The Korea Herald


Honorary BIFF chief awaits his film debut

By Korea Herald

Published : Nov. 23, 2011 - 16:45

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Kim Dong-ho shares founding of BIFF

He is soft-spoken, extremely polite and remembers your name only after a quick phone call.

Meet Kim Dong-ho, the founding director of Busan International Film Festival and one of the pioneer figures in the Korean film industry.

On a bright Monday afternoon, Kim, who now serves as the festival’s honorary chief, sits in the cafe located in the Plaza Hotel, central Seoul. Dressed in a suit and his hair tidily gelled down, the 74-year-old greets all with a warm handshake.

It’s been a year since Kim retired from his 15-year position as BIFF director, Yet he is up for more challenges in the Korean film scene. Aside from taking the job as the chair-professor of Dankook University’s graduate cinema studies program, Kim is about to debut as a film director.

It’s long been a dream of his to make films, especially after watching “every single” Korean film that has come out since 1988. Yet his all-time favorite movie was in fact released in 1981. “It’s Im Kwon-taek’s Buddhist-themed movie ‘Mandala,’” he says.

And the topic of his upcoming movie is not a surprise -- conflicting jury members at a film festival. It seems like a perfect topic for someone who has directed one for 15 years.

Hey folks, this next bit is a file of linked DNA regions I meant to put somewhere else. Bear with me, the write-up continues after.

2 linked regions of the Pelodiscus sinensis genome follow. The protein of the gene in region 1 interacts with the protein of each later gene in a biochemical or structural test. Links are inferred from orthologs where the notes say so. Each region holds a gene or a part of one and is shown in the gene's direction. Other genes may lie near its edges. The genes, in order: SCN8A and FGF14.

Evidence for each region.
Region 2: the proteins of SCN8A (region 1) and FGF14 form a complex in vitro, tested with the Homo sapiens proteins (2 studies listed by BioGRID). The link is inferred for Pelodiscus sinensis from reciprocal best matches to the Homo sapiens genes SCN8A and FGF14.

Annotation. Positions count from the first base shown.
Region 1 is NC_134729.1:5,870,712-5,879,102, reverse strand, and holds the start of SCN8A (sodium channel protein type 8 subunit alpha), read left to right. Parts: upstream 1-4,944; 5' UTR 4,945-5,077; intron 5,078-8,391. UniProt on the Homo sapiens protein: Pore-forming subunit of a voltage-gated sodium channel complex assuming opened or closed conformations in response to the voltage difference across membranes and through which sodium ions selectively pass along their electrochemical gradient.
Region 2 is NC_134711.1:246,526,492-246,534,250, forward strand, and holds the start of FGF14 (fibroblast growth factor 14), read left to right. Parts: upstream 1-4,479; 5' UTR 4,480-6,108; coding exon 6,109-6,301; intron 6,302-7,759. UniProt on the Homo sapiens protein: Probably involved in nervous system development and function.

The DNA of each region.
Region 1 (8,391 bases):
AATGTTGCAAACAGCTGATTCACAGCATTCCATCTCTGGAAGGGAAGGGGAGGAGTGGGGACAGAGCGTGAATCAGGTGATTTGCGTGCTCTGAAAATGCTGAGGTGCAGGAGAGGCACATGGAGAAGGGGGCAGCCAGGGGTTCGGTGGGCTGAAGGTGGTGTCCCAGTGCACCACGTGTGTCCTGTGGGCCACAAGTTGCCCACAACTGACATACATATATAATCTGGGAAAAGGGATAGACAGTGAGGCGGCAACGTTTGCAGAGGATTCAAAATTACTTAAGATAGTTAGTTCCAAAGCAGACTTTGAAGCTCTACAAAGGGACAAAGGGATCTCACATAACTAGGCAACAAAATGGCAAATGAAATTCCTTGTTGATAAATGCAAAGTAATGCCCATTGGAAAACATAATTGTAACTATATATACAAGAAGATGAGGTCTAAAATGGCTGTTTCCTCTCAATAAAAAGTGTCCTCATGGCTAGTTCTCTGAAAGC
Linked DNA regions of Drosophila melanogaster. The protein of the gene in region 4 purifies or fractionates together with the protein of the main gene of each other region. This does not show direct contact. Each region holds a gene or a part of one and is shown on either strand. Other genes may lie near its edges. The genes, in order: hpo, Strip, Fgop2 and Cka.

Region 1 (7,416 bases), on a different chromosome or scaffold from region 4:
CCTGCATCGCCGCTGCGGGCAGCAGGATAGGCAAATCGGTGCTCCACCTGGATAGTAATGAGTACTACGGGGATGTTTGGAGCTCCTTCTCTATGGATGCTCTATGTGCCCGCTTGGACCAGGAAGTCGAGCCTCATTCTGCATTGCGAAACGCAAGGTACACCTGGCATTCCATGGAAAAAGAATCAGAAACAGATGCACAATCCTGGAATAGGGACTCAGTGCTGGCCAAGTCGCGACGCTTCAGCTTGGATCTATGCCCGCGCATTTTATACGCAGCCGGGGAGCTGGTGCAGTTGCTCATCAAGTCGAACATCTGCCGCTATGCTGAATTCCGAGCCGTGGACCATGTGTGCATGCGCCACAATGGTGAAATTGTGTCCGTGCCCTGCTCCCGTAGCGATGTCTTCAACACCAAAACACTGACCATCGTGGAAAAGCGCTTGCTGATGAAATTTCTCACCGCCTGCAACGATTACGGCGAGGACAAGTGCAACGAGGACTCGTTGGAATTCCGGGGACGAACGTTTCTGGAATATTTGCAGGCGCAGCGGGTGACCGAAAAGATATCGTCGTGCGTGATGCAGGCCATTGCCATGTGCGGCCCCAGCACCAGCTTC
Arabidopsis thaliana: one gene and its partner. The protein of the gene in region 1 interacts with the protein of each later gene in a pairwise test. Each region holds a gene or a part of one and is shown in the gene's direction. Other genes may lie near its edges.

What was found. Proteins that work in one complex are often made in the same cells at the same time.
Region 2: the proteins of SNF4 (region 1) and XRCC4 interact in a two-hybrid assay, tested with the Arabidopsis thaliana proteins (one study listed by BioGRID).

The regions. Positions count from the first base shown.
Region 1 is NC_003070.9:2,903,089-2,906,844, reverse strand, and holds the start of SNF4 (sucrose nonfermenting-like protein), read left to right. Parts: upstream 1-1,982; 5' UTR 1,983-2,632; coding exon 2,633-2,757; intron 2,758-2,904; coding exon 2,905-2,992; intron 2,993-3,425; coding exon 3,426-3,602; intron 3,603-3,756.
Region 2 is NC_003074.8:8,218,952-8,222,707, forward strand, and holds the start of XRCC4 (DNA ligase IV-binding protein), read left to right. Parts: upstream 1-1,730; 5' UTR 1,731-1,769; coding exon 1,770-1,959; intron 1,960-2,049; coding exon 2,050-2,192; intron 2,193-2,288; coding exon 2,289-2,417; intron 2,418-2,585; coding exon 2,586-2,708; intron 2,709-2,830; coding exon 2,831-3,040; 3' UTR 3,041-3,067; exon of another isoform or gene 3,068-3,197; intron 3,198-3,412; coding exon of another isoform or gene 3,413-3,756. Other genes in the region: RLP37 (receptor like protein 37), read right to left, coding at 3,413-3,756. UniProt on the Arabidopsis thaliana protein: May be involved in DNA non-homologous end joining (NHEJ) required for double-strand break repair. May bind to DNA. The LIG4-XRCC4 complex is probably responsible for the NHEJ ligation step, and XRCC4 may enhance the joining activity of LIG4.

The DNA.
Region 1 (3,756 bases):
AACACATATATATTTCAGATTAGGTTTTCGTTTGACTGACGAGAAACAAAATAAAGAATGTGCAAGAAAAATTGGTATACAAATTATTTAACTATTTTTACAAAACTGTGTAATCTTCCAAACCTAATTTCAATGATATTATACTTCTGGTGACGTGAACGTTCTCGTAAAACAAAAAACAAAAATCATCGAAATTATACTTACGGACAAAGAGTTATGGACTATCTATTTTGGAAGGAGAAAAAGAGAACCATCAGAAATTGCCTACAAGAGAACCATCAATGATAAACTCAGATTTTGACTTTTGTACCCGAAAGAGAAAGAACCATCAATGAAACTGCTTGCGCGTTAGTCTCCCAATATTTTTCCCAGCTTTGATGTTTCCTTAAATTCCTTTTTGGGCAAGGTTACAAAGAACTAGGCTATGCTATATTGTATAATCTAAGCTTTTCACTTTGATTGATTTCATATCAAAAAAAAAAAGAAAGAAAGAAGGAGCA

“Well, it is, sort of,” Kim says diplomatically. “But the initial idea of the script did not come from me.”

The project in fact started with highly acclaimed Korean-Chinese director Zhang Lu, best known for this 2010 drama “Dooman River,” wanting to write a short film script based on his experience as a jury member during last year’s Asiana International Short Film Festival (AISFS).

“Apparently director Zhang had a lot of conflict with his fellow jury member, director Bae Chang-ho, while evaluating the films,” Kim says in his soft voice, laughing. “So he wanted to make a film about that, and since everyone knew that I’d always wanted to direct a film, he decided to give it to me. And I have much more experience as a jury member than director Zhang has, so it’ll be interesting to see what I bring to this project.”